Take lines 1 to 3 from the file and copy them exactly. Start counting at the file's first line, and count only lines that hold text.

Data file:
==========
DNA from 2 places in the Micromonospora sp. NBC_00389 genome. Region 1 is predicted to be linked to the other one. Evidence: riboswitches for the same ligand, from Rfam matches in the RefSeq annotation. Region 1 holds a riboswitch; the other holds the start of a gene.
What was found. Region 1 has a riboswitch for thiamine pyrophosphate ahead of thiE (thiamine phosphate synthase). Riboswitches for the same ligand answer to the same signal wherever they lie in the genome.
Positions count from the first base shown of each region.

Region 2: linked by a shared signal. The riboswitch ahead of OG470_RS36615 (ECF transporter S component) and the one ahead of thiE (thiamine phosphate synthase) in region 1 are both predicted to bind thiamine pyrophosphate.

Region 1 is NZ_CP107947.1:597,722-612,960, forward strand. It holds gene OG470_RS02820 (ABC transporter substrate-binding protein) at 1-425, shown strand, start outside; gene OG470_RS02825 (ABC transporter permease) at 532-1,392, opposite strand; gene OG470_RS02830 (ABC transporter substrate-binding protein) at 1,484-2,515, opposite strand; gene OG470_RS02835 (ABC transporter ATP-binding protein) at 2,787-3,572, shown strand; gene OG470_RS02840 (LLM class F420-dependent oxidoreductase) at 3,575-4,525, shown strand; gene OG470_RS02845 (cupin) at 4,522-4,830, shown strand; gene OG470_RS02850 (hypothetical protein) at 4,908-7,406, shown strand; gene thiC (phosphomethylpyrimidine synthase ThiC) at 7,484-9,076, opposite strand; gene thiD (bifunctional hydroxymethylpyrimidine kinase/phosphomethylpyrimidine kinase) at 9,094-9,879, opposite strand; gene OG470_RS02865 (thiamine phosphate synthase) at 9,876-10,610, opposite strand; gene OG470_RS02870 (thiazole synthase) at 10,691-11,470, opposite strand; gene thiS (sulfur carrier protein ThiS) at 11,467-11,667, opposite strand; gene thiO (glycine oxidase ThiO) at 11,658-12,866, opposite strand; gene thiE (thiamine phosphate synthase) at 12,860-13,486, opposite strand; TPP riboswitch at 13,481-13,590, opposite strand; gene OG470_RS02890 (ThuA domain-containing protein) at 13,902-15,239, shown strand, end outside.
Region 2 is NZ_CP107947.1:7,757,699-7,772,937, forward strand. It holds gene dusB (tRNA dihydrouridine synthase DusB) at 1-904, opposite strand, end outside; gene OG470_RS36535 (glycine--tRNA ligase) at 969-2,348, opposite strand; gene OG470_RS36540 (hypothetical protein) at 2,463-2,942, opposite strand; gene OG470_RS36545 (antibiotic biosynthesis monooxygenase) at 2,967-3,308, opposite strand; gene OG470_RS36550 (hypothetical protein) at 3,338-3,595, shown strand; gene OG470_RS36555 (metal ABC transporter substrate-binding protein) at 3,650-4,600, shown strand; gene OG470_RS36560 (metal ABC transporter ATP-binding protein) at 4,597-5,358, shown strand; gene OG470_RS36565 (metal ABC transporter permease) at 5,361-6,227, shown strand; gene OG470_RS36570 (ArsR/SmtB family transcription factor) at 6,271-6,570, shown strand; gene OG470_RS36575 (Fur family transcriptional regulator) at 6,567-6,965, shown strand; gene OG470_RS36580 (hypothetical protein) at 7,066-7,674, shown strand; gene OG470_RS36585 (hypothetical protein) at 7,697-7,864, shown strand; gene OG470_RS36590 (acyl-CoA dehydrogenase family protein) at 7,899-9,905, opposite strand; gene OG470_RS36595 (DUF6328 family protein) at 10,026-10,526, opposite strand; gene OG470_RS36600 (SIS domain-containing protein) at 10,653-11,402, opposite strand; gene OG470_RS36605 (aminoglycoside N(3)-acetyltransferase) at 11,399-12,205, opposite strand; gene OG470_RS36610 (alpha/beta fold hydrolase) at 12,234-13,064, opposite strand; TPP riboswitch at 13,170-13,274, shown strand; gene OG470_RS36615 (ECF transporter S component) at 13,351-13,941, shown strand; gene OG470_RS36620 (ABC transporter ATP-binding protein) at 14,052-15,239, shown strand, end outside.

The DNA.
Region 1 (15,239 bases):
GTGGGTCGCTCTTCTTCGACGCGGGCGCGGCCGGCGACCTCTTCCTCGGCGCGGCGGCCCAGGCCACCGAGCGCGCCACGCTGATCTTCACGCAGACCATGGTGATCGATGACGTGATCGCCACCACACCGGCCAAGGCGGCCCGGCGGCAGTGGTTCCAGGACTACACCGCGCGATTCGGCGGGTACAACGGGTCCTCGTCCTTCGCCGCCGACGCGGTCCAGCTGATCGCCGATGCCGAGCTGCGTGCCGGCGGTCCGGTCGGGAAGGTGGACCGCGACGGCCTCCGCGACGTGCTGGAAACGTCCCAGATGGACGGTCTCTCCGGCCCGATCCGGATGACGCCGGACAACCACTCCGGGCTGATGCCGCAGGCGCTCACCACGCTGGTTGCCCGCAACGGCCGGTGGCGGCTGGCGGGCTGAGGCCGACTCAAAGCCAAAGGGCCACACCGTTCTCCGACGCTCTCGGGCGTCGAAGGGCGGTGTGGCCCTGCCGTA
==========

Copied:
DNA from 2 places in the Micromonospora sp. NBC_00389 genome. Region 1 is predicted to be linked to the other one. Evidence: riboswitches for the same ligand, from Rfam matches in the RefSeq annotation. Region 1 holds a riboswitch; the other holds the start of a gene.
What was found. Region 1 has a riboswitch for thiamine pyrophosphate ahead of thiE (thiamine phosphate synthase). Riboswitches for the same ligand answer to the same signal wherever they lie in the genome.
Positions count from the first base shown of each region.